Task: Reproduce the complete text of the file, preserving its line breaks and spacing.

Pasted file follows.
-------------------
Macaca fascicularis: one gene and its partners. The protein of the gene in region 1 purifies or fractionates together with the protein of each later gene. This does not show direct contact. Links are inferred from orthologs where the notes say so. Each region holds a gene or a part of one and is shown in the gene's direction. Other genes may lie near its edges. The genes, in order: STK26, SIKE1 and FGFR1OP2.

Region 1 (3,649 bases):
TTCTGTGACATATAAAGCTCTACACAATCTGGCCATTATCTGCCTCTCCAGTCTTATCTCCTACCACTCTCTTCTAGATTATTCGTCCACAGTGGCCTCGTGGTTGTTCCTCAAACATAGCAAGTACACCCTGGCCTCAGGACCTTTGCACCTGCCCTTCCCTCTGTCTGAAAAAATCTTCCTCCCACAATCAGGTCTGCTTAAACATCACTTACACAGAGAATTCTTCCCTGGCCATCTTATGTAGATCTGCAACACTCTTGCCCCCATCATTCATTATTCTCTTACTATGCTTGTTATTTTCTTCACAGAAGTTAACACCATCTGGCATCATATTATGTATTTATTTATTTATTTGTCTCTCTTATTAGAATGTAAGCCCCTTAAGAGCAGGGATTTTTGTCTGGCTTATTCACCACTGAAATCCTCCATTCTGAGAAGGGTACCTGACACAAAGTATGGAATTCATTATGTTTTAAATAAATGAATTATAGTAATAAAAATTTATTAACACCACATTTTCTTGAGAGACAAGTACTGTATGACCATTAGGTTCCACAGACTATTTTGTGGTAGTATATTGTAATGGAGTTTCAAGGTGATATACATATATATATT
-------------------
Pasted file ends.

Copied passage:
Macaca fascicularis: one gene and its partners. The protein of the gene in region 1 purifies or fractionates together with the protein of each later gene. This does not show direct contact. Links are inferred from orthologs where the notes say so. Each region holds a gene or a part of one and is shown in the gene's direction. Other genes may lie near its edges. The genes, in order: STK26, SIKE1 and FGFR1OP2.

Region 1 (3,649 bases):
TTCTGTGACATATAAAGCTCTACACAATCTGGCCATTATCTGCCTCTCCAGTCTTATCTCCTACCACTCTCTTCTAGATTATTCGTCCACAGTGGCCTCGTGGTTGTTCCTCAAACATAGCAAGTACACCCTGGCCTCAGGACCTTTGCACCTGCCCTTCCCTCTGTCTGAAAAAATCTTCCTCCCACAATCAGGTCTGCTTAAACATCACTTACACAGAGAATTCTTCCCTGGCCATCTTATGTAGATCTGCAACACTCTTGCCCCCATCATTCATTATTCTCTTACTATGCTTGTTATTTTCTTCACAGAAGTTAACACCATCTGGCATCATATTATGTATTTATTTATTTATTTGTCTCTCTTATTAGAATGTAAGCCCCTTAAGAGCAGGGATTTTTGTCTGGCTTATTCACCACTGAAATCCTCCATTCTGAGAAGGGTACCTGACACAAAGTATGGAATTCATTATGTTTTAAATAAATGAATTATAGTAATAAAAATTTATTAACACCACATTTTCTTGAGAGACAAGTACTGTATGACCATTAGGTTCCACAGACTATTTTGTGGTAGTATATTGTAATGGAGTTTCAAGGTGATATACATATATATATT